avatarSam Westreich, PhD


Could Gene Editing Create Smarter People?

All the other steps in the process that CRISPR doesn’t solve

We know this person is smart, because they have glasses… but did they get smart from gene editing? From CHEATING?? Photo by bruce mars on Unsplash

For as long as humans have known about genetics, that we each carry a unique blueprint in the DNA in our cells, we’ve wondered about making ourselves better. Could humans “edit their own code” and become taller, stronger, prettier, smarter?

It’s a question that has been around for decades, but discussion has been super-charged in recent years thanks to the discovery of CRISPR, an incredibly accurate pair of molecular scissors that can cut DNA at exact spots to make edits.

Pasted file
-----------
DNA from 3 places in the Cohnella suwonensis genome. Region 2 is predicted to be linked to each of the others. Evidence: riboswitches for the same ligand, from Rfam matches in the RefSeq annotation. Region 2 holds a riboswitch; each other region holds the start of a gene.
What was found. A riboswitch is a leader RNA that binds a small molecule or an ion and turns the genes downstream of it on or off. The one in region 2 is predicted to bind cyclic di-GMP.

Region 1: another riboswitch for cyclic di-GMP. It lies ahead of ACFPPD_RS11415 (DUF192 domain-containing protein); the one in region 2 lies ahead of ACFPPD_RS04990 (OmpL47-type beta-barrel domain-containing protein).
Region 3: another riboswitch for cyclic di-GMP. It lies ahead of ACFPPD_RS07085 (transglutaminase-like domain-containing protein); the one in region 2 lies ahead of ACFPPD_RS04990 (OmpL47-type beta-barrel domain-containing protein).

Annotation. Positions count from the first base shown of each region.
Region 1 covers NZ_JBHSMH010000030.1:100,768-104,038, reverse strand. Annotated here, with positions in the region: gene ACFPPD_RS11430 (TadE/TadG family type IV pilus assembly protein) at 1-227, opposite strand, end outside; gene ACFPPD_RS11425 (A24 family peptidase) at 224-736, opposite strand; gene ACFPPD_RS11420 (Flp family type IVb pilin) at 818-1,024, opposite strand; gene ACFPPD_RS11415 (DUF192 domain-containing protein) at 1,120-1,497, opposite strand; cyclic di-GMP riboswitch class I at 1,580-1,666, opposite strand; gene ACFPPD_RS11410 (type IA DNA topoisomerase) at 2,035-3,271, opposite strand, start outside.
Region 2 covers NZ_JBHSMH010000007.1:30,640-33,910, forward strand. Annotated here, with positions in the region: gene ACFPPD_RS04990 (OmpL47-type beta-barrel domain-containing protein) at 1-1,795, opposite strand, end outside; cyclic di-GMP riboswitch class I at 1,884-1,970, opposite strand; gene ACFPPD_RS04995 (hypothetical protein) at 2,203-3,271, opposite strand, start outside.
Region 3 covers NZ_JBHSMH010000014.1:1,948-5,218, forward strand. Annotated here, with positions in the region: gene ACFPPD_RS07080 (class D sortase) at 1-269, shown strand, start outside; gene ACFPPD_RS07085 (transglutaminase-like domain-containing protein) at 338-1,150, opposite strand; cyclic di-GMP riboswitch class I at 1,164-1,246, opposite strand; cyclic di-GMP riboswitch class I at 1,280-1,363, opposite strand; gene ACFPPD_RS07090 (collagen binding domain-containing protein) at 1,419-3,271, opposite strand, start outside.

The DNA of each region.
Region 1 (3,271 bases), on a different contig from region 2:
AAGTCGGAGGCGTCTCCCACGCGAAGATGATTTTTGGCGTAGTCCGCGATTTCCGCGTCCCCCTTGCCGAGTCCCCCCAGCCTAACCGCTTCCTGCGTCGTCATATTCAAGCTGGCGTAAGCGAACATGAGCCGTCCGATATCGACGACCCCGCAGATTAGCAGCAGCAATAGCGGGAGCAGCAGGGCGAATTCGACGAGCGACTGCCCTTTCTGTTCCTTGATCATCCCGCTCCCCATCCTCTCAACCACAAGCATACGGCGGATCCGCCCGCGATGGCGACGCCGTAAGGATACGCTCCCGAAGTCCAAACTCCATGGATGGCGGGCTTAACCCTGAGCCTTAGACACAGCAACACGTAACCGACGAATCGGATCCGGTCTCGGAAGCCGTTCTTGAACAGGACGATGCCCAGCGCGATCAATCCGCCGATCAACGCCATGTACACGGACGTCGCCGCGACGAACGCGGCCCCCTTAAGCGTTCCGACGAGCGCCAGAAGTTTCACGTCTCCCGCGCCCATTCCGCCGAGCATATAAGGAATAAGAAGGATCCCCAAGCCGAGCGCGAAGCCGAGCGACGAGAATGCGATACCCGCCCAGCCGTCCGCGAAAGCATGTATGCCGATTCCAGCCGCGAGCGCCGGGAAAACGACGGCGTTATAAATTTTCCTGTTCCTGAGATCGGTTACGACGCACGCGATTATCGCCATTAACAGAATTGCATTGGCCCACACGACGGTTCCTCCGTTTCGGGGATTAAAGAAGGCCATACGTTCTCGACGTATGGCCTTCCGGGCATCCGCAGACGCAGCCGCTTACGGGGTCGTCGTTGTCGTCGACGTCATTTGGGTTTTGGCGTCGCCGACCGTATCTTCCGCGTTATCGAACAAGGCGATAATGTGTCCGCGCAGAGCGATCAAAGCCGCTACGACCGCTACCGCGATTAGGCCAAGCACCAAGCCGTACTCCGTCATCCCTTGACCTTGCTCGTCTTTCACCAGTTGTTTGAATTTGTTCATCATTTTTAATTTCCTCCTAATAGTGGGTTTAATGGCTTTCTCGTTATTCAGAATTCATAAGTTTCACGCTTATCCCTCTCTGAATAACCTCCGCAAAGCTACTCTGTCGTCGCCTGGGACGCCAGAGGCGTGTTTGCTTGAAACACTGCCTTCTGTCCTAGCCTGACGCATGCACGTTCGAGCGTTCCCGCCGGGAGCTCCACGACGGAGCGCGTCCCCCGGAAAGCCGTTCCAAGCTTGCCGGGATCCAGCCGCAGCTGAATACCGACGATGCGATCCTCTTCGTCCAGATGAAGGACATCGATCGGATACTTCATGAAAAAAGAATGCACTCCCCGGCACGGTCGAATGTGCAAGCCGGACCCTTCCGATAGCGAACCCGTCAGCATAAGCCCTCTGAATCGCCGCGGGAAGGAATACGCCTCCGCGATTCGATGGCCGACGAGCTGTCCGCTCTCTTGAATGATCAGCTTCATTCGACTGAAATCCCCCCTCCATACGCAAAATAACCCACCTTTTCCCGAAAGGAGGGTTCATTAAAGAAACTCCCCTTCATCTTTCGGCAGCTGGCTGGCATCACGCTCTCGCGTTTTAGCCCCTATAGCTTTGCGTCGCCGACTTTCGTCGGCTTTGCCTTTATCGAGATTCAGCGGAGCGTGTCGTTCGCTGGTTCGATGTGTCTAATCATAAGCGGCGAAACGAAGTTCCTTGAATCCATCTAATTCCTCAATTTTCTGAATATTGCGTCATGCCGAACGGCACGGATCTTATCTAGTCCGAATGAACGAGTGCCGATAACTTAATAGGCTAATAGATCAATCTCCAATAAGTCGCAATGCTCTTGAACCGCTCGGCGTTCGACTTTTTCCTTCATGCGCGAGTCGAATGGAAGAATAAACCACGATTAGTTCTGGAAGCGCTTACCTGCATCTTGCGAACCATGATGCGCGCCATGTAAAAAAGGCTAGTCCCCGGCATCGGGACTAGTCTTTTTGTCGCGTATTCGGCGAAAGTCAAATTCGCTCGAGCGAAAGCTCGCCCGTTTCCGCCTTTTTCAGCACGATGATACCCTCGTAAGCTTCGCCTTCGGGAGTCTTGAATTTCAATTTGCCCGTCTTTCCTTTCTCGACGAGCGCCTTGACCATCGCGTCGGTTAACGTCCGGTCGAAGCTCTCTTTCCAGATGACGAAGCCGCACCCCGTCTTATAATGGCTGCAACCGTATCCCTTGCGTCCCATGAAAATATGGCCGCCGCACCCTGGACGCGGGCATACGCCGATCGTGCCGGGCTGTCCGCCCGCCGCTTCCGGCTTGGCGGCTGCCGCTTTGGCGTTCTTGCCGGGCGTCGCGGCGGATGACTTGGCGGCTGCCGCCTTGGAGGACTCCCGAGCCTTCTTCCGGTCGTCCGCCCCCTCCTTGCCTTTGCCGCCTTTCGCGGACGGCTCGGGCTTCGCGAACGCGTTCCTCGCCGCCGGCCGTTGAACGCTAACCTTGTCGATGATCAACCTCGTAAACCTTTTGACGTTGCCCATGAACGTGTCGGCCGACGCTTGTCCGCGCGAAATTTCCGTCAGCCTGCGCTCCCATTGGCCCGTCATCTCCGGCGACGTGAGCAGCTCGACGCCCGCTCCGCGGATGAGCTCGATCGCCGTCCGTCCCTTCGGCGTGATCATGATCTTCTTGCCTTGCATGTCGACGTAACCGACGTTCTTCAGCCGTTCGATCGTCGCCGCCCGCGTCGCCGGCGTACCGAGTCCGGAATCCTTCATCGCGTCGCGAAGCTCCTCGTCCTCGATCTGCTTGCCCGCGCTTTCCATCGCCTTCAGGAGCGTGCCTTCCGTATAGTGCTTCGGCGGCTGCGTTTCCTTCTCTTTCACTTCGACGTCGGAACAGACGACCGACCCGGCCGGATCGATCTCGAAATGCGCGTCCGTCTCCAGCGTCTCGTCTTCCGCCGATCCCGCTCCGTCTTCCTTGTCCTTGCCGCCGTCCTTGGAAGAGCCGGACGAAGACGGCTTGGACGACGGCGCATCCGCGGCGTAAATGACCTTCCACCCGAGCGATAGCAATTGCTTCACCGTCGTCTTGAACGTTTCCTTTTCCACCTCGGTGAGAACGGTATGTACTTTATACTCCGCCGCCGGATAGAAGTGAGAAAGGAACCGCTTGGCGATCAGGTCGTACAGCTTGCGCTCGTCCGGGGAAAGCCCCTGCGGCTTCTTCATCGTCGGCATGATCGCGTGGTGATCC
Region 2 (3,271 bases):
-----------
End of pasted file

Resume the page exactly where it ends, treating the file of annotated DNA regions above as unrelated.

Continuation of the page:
But we’ve got a ways to go. You likely don’t have to worry about a smarter, genetically engineered person taking your job. Medical therapies using CRISPR are being approved now

…but there’s still a big leap before it starts changing who we are.

Gene editing in 4 (not) easy steps

A very simple, straightforward blueprint for gene editing for a smarter human has several steps:

  1. Figure out which sequences in DNA you need to change.
  2. Create a custom-designed molecule that can make those specific changes.
  3. Put your custom molecule into all the cells you need to alter.
  4. Confirm the results, and that there aren’t any side effects.

How many of these steps do you think are currently possible?

If you’re pessimistic (but not too pessimistic) and guessed 1 out of 4, you’re correct! We can do step 2, but the others are still challenging. Get a small snack before continuing onward.